With More Patients on Prolonged Ventilation, Many Can Receive Care at Home

February 17, 2021

Nearly half a million patients receive prolonged mechanical ventilation (PMV) annually, at a cost of over $35 billion. With COVID-19 putting a substantial burden on hospitals and other health care settings, there is tremendous interest in providing care services at home whenever possible. A new report in the February issue of JAMDA suggests that PMV in the home may be both feasible and financially beneficial for some patients.

In Prolonged Mechanical Ventilation: A Comparison of Patients Treated at Home Compared to Hospital Long-Term Care (HLTC), the authors studied 120 PMV patients aged 18 and older, all insured by the same HMO. They found that those who received this treatment at home tended to be younger, had improved functional status, less comorbidity, more financial difficulty, and longer duration of PMV than those receiving care in HLTC.

The primary diagnoses for home PMV were degenerative neuromuscular disease and chronic lung disease. In HLTC settings, PMV patients were more likely to have acute illnesses with or without resuscitation.

The study found that home PMV patients were more alert and able to communicate than their counterparts in HLTC, and they reported less depression. Home PMV patients also had lower six-month mortality rates and less frequency of pressure ulcers. There were no differences for infection rates or hospitalization; and caregiver strain was similar in both care sites.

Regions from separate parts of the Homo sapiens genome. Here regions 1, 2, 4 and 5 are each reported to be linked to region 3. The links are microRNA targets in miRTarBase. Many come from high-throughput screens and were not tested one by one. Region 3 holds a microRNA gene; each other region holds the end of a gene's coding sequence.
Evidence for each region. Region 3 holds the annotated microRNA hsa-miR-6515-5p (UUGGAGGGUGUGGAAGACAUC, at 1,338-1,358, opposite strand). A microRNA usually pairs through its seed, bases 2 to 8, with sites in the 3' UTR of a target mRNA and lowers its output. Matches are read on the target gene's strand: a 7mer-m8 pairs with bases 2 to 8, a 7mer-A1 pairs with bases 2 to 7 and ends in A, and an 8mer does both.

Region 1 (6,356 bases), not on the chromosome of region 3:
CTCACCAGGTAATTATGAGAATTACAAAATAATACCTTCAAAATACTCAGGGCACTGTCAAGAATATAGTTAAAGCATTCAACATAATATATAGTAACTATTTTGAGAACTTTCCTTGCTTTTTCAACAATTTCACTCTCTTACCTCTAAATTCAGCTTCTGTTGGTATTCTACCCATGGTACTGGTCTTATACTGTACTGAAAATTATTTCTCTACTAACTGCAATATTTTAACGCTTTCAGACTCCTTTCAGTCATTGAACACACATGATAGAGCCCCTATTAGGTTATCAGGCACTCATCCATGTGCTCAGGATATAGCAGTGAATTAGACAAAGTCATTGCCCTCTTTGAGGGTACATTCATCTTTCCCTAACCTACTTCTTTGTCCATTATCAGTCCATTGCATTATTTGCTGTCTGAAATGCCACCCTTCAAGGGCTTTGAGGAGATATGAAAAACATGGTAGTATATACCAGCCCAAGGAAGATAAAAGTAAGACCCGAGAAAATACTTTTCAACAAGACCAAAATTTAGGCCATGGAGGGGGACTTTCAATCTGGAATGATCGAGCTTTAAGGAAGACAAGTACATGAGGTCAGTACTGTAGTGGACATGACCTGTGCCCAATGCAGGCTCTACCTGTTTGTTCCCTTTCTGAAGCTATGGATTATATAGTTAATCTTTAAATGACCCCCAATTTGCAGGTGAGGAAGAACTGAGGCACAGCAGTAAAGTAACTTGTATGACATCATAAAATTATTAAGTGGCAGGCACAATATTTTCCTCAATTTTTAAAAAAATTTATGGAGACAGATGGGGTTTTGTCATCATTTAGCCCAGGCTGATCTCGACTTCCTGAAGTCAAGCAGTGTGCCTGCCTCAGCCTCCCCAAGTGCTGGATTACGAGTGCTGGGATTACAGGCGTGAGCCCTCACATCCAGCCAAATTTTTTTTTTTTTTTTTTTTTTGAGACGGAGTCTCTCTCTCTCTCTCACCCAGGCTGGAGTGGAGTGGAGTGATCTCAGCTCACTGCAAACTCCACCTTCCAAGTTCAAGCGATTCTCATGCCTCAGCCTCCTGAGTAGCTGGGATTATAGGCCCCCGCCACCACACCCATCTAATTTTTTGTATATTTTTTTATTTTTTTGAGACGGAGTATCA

The authors conclude that when appropriate and eligible patients are identified for home PMV, this can be both viable and financially beneficial.

The study was conducted by the Institute of Geriatric Medicine, Clalit Health Services, Jerusalem, Israel; Department of Geriatrics and Geriatric Rehabilitation, and the Institute for Aging Research, Hadassah-Hebrew University medical Center, Mt. Scopus, Jerusalem, Israel; Department of Geriatric Rehabilitation, Hebrew University-Hadassah Medical School, Jerusalem, Israel; and Chronic Ventilator-Dependent Division, Herzog Medical Center, Jerusalem, Israel.

Click here for more information on the findings above and more details about the study. To contact the researchers or JAMDA editor for an interview, please email emullally@paltc.org.



JAMDA is the official journal of AMDA – The Society for Post-Acute and Long-Term Care Medicine. JAMDA publishes peer-reviewed articles including original studies, reviews, clinical experience articles, case reports, and more, on all topics more important to post-acute and long-term care medicine. Visit www.jamda.com for more information.

About AMDA – The Society for Post-Acute and Long-Term Care Medicine
AMDA – The Society for Post-Acute and Long-Term Care Medicine is the only medical specialty society representing the community of over 50,000 medical directors, physicians, nurse practitioners, physician assistants, and other practitioners working in the various post-acute and long-term care (PALTC) settings. Dedicated to defining and improving quality, we advance our mission through timely professional development, evidence-based clinical guidance, and tireless advocacy on behalf of members, patients, families, and staff. Visit www.paltc.org for more information.